It probably goes without saying that toilets and sinks are the other essential findings in a bathroom, and it also shouldn’t be much of a surprise that these too will require some altering for aging-in-place bathrooms.

When it comes to the toilet, the most important things are going to be the height and location within the bathroom itself. There needs to be enough space allotted around the toilet in order for it to be easily maneuverable and accessible. Part of this is going to come in the form of having grab bars here in addition to in the shower/bathtub. This will help decrease the likelihood of falls or injuries. A simple thing that many forget is also the location of the toilet paper roll. If it’s too far out of reach, there’s the risk that you or your loved one could fall or strain themselves while reaching out for it, so make sure that’s accessible too.

Once finished with the toilet, the next natural step is to visit the sink or the vanity area, so of course that must be accessible too. Most often ADA bathroom vanity access is granted by having a pedestal type sink setup or a counter that allows a wheelchair or walker to be rolled right underneath the sink. While using the sink, the counter or the sink itself can be used as support if a walker is being used normally, and then the walker can be wheeled right out immediately afterwards.

An alternative to the pedestal type of design is to simply wall-mount everything: the sink, the mirror, the towel rack or hook. By doing this, there isn’t anything that could obstruct the user’s path of movement across the floor anyway—it’s a more simplified option for ADA bathroom vanity access.

The Future of your Bathroom

While aging-in-place bathrooms might be a relatively recent concept, ADA bathroom remodeling in general is not. There are plenty of resources out there and plenty of people who have gone through this process before. Even contacting a specialty remodeler can be a good idea because it gives you the opportunity to see sample bathrooms and how they are typically laid out. It can show you the various options so that you can make the right choice for your bathroom or the bathroom of your loved ones.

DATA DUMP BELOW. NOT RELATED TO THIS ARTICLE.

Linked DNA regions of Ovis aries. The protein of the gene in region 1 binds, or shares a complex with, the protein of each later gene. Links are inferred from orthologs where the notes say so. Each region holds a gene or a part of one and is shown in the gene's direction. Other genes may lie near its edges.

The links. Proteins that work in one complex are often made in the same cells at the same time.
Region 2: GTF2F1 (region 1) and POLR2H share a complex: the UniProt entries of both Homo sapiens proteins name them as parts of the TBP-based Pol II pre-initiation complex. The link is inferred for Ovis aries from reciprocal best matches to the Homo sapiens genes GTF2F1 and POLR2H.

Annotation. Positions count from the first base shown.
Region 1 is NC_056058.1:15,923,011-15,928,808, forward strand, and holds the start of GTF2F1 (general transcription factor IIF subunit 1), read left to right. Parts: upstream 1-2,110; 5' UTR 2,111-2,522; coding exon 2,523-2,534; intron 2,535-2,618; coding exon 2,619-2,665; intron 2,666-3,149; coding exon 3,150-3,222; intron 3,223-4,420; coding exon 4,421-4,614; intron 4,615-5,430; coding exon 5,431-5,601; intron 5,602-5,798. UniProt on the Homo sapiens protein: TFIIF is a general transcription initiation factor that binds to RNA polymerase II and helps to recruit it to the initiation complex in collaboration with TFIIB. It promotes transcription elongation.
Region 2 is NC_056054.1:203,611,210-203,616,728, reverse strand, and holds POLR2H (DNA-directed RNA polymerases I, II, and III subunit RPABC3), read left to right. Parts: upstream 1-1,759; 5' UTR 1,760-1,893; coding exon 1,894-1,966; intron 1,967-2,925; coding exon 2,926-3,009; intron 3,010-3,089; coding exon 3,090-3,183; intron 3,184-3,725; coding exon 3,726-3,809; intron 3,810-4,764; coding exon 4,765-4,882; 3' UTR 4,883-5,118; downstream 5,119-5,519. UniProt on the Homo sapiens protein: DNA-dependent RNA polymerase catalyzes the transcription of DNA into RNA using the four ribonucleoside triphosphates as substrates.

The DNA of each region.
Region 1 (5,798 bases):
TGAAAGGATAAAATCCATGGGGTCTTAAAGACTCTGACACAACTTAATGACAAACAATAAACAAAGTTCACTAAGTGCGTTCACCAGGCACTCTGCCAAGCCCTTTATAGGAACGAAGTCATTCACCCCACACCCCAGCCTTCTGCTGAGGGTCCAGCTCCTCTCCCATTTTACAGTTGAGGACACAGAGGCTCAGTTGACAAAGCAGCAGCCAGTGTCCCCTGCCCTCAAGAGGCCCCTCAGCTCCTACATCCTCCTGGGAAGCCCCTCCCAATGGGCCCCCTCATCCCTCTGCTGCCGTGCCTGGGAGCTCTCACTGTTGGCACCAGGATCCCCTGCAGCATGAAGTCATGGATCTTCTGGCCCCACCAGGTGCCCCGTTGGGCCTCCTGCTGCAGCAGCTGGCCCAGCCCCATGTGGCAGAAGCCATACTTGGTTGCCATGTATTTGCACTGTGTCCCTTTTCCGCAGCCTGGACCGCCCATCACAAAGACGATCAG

Of course, simply seeking these examples does not by any means imply that you have to have the remodeler complete the job itself; you can still just as easily make a DIY project out of your handicap remodeling, but it is important that you get as much information as you possibly can during your planning stages. That goes for any DIY project, but especially this one if you’re planning a bathroom intended to last you for as long as aging-in-place bathrooms typically are. (Hint: It’s a while.)


About Ron Hatchett

Mr. Hatchett studied Business Management at Old Dominion University and Architectural Design at Thomas Nelson Community College. He holds a building technical license and is RBC and CBC certified. He was a past participant and winner in the annual showcase, Parade of Homes. Mr. Hatchett is member of the National Association of Home Builders, Peninsula Housing and Builders Association, and Better Business Bureau. His motivation for starting Hatchett Contractors, Inc. was his family and his skills in the building and remodeling industry.